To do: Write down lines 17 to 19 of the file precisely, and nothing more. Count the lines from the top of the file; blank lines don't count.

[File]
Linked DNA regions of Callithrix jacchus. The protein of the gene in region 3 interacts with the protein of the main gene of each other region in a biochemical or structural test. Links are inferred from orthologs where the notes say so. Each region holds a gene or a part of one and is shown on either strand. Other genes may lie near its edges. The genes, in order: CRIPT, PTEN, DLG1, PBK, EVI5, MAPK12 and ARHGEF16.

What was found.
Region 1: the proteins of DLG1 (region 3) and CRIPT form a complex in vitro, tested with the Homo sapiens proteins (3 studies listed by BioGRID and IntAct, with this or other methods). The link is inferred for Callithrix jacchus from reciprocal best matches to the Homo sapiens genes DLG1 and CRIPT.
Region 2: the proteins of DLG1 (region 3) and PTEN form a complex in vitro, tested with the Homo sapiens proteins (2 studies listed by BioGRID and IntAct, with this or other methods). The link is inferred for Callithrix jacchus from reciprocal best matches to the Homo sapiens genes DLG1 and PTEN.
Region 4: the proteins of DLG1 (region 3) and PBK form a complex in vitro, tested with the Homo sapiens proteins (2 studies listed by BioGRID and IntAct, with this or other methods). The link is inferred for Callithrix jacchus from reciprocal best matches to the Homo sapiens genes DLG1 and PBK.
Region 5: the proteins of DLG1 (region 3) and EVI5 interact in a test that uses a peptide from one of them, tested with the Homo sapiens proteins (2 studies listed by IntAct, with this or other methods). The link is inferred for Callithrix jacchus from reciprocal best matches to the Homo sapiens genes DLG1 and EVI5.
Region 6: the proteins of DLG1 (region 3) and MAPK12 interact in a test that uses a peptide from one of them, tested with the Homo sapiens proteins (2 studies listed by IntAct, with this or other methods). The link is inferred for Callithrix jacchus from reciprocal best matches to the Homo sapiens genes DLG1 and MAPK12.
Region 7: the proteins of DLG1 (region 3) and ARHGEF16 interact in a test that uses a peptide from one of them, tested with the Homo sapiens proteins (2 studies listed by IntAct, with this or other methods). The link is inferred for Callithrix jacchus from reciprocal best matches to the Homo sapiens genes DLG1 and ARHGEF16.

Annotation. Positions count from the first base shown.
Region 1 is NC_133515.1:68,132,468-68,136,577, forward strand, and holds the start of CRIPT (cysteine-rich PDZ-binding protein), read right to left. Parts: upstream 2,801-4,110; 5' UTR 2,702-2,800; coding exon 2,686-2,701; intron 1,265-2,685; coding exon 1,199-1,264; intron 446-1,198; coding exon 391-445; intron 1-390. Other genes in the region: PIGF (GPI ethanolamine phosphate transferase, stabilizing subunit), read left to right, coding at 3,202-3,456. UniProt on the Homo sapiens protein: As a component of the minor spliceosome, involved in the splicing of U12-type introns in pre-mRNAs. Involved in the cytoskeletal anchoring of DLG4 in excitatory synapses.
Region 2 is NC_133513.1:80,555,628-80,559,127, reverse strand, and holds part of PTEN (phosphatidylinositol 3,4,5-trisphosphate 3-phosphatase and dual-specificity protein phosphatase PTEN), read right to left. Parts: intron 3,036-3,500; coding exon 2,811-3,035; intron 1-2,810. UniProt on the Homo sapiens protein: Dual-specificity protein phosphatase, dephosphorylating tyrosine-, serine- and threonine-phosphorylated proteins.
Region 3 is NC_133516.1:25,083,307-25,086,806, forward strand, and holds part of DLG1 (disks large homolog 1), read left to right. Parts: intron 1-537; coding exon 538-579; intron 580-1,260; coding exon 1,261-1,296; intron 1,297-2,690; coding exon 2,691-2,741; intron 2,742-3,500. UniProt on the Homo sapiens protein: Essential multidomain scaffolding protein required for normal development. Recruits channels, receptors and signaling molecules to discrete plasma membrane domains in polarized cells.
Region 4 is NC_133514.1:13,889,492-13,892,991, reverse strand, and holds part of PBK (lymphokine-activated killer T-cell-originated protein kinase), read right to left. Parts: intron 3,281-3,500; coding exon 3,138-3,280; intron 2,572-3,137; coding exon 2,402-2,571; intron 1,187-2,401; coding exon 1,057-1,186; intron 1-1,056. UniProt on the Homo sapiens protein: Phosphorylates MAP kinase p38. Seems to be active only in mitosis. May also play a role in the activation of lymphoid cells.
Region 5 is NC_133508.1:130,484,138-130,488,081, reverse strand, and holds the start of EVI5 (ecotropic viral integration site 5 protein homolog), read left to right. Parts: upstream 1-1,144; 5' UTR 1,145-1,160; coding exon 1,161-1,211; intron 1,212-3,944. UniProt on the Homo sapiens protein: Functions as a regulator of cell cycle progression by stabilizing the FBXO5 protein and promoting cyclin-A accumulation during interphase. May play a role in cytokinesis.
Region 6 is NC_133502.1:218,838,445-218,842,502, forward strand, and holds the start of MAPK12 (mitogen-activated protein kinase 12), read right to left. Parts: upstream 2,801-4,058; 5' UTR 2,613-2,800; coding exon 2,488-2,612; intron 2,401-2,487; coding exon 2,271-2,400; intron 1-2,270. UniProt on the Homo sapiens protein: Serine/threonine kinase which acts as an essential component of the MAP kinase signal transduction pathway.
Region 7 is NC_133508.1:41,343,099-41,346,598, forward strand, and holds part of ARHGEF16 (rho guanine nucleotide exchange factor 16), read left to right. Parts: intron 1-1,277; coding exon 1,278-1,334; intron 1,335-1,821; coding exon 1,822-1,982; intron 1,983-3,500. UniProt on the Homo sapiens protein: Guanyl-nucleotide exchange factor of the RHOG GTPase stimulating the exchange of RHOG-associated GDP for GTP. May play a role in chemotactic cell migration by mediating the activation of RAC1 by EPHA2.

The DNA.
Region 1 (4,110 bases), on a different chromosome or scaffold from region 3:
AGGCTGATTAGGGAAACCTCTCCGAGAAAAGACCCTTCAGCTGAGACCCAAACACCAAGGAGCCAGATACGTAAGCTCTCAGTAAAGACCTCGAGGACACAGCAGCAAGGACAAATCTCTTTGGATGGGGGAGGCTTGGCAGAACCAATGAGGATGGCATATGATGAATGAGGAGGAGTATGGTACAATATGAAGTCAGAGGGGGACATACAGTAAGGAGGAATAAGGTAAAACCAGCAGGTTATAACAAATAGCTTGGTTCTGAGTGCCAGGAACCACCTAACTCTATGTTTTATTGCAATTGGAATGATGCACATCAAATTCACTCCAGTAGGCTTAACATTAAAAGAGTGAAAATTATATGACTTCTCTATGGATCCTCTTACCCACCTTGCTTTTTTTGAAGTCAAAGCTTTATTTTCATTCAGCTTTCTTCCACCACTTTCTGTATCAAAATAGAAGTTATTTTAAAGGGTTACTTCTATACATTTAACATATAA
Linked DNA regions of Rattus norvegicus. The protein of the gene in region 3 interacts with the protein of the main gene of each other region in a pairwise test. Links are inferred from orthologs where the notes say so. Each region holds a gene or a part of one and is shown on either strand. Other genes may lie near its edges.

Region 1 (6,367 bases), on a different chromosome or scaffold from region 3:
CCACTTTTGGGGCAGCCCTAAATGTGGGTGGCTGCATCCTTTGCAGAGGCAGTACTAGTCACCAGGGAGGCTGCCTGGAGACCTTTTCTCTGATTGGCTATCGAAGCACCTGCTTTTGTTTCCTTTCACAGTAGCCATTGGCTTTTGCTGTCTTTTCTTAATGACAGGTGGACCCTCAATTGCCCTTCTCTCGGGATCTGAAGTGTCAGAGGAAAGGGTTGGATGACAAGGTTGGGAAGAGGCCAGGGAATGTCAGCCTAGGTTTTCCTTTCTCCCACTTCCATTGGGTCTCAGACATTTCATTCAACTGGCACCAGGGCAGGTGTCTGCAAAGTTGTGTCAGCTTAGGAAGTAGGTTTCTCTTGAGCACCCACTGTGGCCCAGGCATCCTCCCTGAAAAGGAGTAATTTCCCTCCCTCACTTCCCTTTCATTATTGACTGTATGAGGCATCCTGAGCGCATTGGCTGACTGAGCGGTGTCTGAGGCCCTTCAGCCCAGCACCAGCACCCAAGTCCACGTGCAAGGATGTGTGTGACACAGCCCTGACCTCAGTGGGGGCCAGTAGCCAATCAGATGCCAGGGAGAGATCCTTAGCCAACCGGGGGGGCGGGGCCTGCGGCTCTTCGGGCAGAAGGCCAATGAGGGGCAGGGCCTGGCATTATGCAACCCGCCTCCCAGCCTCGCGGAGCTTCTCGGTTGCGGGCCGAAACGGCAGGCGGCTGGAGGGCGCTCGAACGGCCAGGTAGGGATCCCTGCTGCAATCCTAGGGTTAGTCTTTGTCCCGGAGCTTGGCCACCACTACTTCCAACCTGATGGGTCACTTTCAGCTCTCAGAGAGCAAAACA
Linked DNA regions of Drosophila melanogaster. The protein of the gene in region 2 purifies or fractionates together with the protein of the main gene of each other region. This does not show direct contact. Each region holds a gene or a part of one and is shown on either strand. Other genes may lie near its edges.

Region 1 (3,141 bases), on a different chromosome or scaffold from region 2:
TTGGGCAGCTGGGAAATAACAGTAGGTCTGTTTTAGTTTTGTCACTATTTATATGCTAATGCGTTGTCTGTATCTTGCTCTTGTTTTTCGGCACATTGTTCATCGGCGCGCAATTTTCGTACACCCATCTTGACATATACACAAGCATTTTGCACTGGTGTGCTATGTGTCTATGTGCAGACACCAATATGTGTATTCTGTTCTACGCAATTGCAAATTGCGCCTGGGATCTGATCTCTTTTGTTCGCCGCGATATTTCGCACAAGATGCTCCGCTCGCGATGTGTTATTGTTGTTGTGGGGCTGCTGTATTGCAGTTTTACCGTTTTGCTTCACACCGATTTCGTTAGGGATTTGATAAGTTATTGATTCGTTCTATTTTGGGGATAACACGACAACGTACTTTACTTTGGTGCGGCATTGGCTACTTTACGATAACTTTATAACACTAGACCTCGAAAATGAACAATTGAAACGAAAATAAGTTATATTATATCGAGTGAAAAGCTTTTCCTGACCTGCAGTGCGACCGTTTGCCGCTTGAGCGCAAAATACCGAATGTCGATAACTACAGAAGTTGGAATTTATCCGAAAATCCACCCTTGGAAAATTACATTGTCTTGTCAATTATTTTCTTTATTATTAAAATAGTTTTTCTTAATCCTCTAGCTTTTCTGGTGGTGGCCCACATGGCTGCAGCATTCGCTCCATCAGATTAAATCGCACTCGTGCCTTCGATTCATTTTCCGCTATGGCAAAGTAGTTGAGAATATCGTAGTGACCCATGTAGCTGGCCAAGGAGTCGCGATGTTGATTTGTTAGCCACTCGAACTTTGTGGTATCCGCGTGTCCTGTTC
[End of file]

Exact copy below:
The DNA.
Region 1 (4,110 bases), on a different chromosome or scaffold from region 3:
AGGCTGATTAGGGAAACCTCTCCGAGAAAAGACCCTTCAGCTGAGACCCAAACACCAAGGAGCCAGATACGTAAGCTCTCAGTAAAGACCTCGAGGACACAGCAGCAAGGACAAATCTCTTTGGATGGGGGAGGCTTGGCAGAACCAATGAGGATGGCATATGATGAATGAGGAGGAGTATGGTACAATATGAAGTCAGAGGGGGACATACAGTAAGGAGGAATAAGGTAAAACCAGCAGGTTATAACAAATAGCTTGGTTCTGAGTGCCAGGAACCACCTAACTCTATGTTTTATTGCAATTGGAATGATGCACATCAAATTCACTCCAGTAGGCTTAACATTAAAAGAGTGAAAATTATATGACTTCTCTATGGATCCTCTTACCCACCTTGCTTTTTTTGAAGTCAAAGCTTTATTTTCATTCAGCTTTCTTCCACCACTTTCTGTATCAAAATAGAAGTTATTTTAAAGGGTTACTTCTATACATTTAACATATAA